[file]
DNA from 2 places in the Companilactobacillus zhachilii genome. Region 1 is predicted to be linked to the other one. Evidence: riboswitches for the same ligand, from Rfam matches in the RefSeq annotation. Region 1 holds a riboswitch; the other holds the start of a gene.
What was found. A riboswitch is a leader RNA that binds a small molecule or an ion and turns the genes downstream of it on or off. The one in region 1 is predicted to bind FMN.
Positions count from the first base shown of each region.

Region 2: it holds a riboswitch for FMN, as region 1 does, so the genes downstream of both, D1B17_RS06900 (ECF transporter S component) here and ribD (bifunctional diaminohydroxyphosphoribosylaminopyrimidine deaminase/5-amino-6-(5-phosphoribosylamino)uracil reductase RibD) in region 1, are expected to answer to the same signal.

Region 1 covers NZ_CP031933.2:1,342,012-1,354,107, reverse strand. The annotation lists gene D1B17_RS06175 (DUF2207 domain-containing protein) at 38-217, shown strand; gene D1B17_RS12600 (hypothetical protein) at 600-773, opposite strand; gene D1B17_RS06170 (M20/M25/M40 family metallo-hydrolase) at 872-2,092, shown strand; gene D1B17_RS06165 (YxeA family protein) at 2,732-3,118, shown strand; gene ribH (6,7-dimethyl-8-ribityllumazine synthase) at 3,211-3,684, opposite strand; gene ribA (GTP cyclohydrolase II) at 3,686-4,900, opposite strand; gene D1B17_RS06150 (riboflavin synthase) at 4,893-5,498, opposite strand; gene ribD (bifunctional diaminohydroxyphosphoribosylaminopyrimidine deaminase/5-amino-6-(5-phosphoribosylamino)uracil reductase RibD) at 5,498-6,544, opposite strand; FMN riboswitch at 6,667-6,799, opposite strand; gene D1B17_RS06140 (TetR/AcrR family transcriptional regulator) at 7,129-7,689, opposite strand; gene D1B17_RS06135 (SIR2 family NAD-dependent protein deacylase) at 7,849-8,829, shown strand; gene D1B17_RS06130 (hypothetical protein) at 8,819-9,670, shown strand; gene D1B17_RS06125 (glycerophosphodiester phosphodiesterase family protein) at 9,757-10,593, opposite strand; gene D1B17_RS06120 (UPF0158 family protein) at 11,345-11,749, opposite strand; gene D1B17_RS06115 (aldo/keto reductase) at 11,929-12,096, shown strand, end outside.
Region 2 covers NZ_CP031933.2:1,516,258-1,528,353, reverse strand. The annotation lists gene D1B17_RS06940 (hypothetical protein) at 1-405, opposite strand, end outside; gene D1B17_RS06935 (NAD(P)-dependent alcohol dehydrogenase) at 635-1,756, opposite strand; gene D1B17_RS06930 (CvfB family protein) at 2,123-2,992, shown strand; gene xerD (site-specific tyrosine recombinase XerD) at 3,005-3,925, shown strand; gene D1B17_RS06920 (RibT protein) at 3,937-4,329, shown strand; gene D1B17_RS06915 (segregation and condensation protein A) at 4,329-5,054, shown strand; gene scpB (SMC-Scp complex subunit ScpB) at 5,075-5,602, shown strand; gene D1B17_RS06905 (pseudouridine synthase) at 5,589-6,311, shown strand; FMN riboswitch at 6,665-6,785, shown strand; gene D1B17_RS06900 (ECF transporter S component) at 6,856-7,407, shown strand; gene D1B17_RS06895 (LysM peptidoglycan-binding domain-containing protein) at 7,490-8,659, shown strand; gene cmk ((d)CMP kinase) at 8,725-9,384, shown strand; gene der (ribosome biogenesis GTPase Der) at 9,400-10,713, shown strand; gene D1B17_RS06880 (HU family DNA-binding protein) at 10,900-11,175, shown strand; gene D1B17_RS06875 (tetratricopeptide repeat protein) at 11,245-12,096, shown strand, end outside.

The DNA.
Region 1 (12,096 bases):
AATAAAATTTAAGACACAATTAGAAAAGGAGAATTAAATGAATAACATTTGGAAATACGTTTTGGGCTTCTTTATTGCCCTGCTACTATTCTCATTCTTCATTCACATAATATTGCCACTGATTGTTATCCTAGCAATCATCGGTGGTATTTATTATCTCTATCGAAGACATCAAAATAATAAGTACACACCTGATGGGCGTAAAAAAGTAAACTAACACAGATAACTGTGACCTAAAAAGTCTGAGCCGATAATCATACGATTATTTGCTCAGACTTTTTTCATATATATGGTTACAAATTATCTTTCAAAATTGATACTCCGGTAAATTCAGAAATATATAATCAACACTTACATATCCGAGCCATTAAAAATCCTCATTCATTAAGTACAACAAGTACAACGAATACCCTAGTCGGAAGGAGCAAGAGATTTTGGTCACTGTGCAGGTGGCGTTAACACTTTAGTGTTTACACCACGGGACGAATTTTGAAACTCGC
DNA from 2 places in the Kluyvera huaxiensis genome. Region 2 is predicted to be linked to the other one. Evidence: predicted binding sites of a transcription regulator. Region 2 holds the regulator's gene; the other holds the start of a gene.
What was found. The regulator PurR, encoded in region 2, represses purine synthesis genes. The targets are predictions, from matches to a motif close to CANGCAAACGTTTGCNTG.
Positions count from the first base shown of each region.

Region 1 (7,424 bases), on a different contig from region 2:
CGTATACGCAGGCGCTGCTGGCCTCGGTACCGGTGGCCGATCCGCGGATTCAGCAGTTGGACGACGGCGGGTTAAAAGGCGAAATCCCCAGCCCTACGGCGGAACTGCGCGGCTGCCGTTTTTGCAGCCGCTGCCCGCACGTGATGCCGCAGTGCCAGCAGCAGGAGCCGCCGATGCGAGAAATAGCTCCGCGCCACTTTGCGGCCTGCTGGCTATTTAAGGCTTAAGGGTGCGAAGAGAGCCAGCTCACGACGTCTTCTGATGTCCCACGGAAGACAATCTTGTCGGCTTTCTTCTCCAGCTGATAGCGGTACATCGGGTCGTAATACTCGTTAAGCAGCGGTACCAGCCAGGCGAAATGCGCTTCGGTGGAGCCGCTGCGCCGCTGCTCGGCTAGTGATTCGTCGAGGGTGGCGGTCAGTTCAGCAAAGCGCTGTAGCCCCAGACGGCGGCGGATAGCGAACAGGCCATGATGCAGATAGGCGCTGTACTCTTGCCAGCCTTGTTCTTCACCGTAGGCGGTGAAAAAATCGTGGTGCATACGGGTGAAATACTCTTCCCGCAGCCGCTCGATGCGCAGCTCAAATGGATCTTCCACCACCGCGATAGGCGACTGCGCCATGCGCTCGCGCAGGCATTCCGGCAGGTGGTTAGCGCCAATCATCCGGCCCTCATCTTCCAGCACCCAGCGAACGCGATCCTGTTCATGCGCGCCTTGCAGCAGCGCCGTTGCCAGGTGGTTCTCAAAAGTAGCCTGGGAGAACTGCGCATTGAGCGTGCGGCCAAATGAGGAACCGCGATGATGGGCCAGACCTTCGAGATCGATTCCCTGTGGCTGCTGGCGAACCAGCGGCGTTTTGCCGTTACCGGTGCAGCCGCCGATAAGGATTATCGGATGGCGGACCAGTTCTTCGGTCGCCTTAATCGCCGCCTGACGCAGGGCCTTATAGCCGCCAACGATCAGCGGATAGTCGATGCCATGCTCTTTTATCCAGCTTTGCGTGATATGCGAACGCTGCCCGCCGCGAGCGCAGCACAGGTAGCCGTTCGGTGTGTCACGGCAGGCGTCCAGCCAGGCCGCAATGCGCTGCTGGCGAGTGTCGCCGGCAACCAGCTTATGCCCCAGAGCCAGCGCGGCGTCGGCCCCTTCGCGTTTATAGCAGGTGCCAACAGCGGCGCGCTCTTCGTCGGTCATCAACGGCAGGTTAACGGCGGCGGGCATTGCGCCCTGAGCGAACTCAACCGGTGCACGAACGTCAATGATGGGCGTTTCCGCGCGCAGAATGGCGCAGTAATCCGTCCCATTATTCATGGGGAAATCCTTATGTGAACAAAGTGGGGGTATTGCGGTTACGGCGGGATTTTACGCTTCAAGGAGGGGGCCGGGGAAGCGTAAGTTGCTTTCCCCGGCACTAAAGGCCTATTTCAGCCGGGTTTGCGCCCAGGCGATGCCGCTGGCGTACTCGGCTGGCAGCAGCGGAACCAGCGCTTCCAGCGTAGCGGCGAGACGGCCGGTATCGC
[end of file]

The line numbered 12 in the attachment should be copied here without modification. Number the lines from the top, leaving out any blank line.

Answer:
Positions count from the first base shown of each region.